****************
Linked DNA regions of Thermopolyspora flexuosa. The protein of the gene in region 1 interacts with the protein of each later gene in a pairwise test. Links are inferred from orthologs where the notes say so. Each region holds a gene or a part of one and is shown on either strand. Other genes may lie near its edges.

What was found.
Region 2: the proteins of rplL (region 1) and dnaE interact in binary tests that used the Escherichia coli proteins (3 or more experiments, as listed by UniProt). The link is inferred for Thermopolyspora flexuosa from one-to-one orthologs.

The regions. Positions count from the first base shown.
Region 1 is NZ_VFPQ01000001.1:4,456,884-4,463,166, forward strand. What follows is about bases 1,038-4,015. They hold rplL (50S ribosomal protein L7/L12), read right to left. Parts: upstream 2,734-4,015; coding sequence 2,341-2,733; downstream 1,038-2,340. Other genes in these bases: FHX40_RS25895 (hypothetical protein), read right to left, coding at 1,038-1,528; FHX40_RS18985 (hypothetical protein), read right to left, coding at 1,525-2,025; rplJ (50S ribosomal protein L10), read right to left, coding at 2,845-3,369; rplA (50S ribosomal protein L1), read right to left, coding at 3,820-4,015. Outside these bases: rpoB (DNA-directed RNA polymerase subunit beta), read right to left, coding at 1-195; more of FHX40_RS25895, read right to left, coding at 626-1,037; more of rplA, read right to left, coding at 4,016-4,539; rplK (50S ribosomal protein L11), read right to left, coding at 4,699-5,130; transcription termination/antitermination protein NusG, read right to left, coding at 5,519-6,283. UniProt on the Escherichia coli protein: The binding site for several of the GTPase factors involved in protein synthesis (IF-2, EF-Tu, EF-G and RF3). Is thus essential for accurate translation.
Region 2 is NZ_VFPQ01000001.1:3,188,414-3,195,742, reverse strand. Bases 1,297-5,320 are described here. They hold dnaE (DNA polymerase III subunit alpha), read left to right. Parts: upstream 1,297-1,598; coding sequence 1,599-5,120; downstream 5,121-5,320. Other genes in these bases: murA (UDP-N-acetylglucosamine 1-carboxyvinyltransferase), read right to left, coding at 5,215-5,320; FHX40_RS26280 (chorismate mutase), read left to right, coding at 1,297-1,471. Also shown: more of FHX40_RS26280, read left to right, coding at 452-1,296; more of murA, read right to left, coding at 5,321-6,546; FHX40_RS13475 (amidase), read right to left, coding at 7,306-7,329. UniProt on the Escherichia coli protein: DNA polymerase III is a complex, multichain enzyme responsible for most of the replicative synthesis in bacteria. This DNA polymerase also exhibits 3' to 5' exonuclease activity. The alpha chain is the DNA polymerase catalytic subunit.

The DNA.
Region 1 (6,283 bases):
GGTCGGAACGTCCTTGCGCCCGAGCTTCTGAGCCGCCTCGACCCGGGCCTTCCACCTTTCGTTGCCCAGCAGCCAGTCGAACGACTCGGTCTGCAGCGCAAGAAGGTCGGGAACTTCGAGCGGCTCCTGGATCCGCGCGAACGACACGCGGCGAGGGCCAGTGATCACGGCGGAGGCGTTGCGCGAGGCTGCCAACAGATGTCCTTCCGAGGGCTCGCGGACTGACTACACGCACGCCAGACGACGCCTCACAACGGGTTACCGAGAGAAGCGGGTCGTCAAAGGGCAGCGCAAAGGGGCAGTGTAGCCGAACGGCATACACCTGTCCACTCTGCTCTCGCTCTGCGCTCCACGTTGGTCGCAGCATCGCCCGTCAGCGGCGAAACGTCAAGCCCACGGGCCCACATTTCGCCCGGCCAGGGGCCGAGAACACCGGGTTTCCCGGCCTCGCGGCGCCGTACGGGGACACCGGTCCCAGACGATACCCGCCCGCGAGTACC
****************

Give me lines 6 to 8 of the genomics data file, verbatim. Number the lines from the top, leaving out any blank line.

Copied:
Region 2 is NZ_VFPQ01000001.1:3,188,414-3,195,742, reverse strand. Bases 1,297-5,320 are described here. They hold dnaE (DNA polymerase III subunit alpha), read left to right. Parts: upstream 1,297-1,598; coding sequence 1,599-5,120; downstream 5,121-5,320. Other genes in these bases: murA (UDP-N-acetylglucosamine 1-carboxyvinyltransferase), read right to left, coding at 5,215-5,320; FHX40_RS26280 (chorismate mutase), read left to right, coding at 1,297-1,471. Also shown: more of FHX40_RS26280, read left to right, coding at 452-1,296; more of murA, read right to left, coding at 5,321-6,546; FHX40_RS13475 (amidase), read right to left, coding at 7,306-7,329. UniProt on the Escherichia coli protein: DNA polymerase III is a complex, multichain enzyme responsible for most of the replicative synthesis in bacteria. This DNA polymerase also exhibits 3' to 5' exonuclease activity. The alpha chain is the DNA polymerase catalytic subunit.

The DNA.
Region 1 (6,283 bases):